Why the office Christmas party is cancelled this year

Mike Pence suddenly makes a lot of sense.

US Vice President Pence famously said he "does not eat alone with women who are not his wife, or attend an event without her, if alcohol will be served."

At the time, it seemed a laughable, loony, ultra-conservative, statement from another backward nutter in the Trump administration.

But that was way back in March.

How things change

Now, smart managers of businesses all over the world are cancelling Christmas parties, looking at their company culture and asking, "are we at risk?"

Smart management is all about risk minimisation. A SWOT analysis of a most businesses would now have to put "sexual harassment crisis" in the threat box, where it was not, in the pre-Burke-Weinstein world.

Take, for example, Owen Cunningham, director at San Francisco's KBM-Hogue design company. "Cancel the holiday party," said Owen, 37. But just until "it has been figured out how men and women should interact."

He told The New York Times he considered himself progressive on gender issues but was thinking more about the behaviour he had seen in the past: "What flirting is okay? Was I ever taking advantage of any meager power I had? You start to wonder."

Still more change yet

I have been in management positions in the past. I love a good Christmas party as much as the next man and woman. Probably more, unfortunately. But I'd absolutely be cancelling the end of year bash this year, and into the foreseeable future.

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I'd also have had conversations with senior managers, male and female, about what we could do to make sure we weren't side-tracked by sexual harassment claims and lawsuits, so we could get on with the business at hand, our business.

We'd develop a simple in-house strategy to avoid a very real threat to our commercial future. It would include:

  • No men and women, alone together, at all. Always have a third party in the room.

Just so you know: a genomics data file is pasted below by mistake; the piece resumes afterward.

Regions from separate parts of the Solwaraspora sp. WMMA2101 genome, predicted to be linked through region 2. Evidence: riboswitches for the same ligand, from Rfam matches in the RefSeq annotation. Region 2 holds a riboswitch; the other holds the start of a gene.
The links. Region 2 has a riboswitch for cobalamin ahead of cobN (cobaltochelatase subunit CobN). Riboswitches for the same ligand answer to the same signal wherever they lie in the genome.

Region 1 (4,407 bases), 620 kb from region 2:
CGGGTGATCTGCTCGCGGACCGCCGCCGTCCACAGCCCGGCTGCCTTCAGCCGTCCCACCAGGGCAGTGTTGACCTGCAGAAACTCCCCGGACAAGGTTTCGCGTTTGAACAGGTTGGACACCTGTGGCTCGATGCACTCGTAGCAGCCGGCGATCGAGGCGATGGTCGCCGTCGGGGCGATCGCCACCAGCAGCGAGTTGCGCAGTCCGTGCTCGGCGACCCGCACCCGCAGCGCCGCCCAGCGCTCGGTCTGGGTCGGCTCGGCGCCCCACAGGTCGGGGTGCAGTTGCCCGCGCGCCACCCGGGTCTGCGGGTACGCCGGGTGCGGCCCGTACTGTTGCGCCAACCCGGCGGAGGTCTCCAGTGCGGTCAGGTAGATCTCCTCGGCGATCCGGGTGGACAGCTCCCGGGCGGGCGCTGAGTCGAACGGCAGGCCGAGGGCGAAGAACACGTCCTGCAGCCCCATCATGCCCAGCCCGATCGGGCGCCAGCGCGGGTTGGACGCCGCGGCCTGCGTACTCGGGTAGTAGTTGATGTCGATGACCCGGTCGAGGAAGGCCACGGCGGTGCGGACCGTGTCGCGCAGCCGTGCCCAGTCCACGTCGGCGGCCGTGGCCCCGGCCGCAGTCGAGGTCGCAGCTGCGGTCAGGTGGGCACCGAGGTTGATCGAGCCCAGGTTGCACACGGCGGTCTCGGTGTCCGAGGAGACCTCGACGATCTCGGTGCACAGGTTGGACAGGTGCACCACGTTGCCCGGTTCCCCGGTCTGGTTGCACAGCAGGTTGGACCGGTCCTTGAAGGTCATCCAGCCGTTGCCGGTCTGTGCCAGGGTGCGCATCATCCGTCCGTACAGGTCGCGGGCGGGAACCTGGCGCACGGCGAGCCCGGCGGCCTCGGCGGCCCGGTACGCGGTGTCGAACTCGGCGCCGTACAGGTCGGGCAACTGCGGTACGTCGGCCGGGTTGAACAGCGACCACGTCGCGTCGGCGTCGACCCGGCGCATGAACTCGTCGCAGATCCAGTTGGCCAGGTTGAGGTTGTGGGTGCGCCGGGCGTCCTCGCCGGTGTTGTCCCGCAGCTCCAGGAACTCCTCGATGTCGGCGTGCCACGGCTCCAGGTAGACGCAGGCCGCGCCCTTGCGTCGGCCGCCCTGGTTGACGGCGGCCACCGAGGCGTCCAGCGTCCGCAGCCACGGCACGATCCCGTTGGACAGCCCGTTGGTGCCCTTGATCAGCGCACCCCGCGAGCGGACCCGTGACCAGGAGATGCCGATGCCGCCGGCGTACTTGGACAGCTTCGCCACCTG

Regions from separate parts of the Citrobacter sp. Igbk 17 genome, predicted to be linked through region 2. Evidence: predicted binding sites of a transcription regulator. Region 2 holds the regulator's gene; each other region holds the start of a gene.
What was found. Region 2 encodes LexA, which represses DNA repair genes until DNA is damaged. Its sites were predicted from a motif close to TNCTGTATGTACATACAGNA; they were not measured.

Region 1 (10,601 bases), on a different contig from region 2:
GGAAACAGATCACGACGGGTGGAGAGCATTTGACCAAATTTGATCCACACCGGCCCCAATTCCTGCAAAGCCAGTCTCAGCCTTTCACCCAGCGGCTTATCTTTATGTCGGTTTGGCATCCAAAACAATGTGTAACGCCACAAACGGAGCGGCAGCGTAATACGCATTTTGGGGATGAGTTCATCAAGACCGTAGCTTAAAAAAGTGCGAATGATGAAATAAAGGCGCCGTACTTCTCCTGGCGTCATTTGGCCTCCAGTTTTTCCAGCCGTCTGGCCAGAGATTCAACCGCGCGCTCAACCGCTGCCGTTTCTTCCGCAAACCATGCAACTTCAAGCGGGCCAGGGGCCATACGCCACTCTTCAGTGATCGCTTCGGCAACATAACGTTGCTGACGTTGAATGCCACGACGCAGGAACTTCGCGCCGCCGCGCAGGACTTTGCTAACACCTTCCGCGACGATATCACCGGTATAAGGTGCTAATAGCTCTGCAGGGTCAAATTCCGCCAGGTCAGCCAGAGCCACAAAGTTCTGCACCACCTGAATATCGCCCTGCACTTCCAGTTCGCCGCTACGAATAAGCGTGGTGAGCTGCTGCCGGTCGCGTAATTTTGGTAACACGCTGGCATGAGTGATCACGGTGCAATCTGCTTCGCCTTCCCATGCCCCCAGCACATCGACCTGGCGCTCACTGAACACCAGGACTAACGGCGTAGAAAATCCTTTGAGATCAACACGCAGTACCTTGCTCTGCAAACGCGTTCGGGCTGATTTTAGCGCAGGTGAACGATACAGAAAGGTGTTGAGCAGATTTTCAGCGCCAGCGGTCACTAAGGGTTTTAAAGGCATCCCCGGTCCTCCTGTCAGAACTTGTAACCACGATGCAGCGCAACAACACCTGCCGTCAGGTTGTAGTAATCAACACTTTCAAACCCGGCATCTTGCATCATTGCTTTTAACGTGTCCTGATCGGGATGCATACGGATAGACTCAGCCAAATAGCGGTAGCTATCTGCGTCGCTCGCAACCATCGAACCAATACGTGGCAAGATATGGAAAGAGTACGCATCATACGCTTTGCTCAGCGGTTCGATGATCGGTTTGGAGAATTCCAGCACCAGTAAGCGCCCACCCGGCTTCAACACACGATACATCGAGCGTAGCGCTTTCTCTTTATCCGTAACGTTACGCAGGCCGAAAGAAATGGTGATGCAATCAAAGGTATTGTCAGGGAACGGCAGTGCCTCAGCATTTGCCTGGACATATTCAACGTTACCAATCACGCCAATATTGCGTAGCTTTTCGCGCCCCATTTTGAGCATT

• No more consumption of alcohol at any company or client functions.
  • No flirtation or sexual banter of any kind. It is now a sackable offence.
  • No commentary about another employee's appearance, relationship status or sexual orientation. Also a sackable offence.

No risk, no reason

This is not about sexual politics at all. It's about how smart businesses respond to a significant commercial threat. A couple of lawsuits can easily bring down even a big, robust company. It doesn't matter if the threat is right or wrong, it's just there.

I'd also probably do what men all over the world are doing, quietly conferring with male colleagues and mates about the best, simplest, safest way forward, and think about what we can do to minimise our personal risk, which is no bad thing.

It's like reading the results of Julia Gillard's extraordinary five-year Royal Commission into child abuse and deciding, quite sensibly, from now on, you'll make sure your child is never alone with a Catholic priest. It's a shame, but it sure makes sense.

In the cat house

Bit harsh, you think? The New Yorker's most-read story this year is a 7000-word piece by 20-year-old Kristen Roupenian, called Cat Person.

It's a florid piece, as agonising in content as it is in style, of a "relationship" between 20-year-old girl and a 34-year-old man. They have truly awful sex. She blows him off. He abuses her by text.

(The debate's been thoroughly had, but if you're interested check out the Twitter thread Men React to Cat Person @MenCatPerson. The only thing you'll end up more clear about is that a 280 character statement never convinced anyone of anything).

"It isn't a story about rape or sexual harassment, but about the fine lines that get drawn in human interaction," the New Yorker's fiction editor, Deborah Treisman, told The New York Times.

The story resonated so very loudly around the world because it tapped into the deep confusion surrounding modern sexual politics. It's ultimately about people misreading each other. It went viral for a reason. We're all misreading each other.

Deep uncertainty

No-one knows what to do, how to behave or where the boundaries are. The revolution is happening so very quickly it's leaving most of us behind, blinking in the dust.

The old journalistic adage, "when in doubt, leave it out," applies. A smart manager, when faced with a situation that has even the smallest potential for a negative outcome, will work to avoid that situation.

I stand by my position, stated here before (and thoroughly abused by both the left and right), that if there's going to be some fallout from the amazing, extraordinary, long-overdue, absolutely essential and thrilling #metoo campaign, so be it. It's all about the greater good.

But, in the meantime, Christmas is cancelled.

Merry Christmas.

With more than 25 years in Australian media, Phil Barker has edited NW and Woman's Day magazines, and published such titles as Vogue, GQ, Delicious, InsideOut and Donna Hay. He is a consultant creative director and communications specialist, currently writing a book on "man stuff" for publisher New Holland. He is a regular commentator on the lives and style of Australian men.

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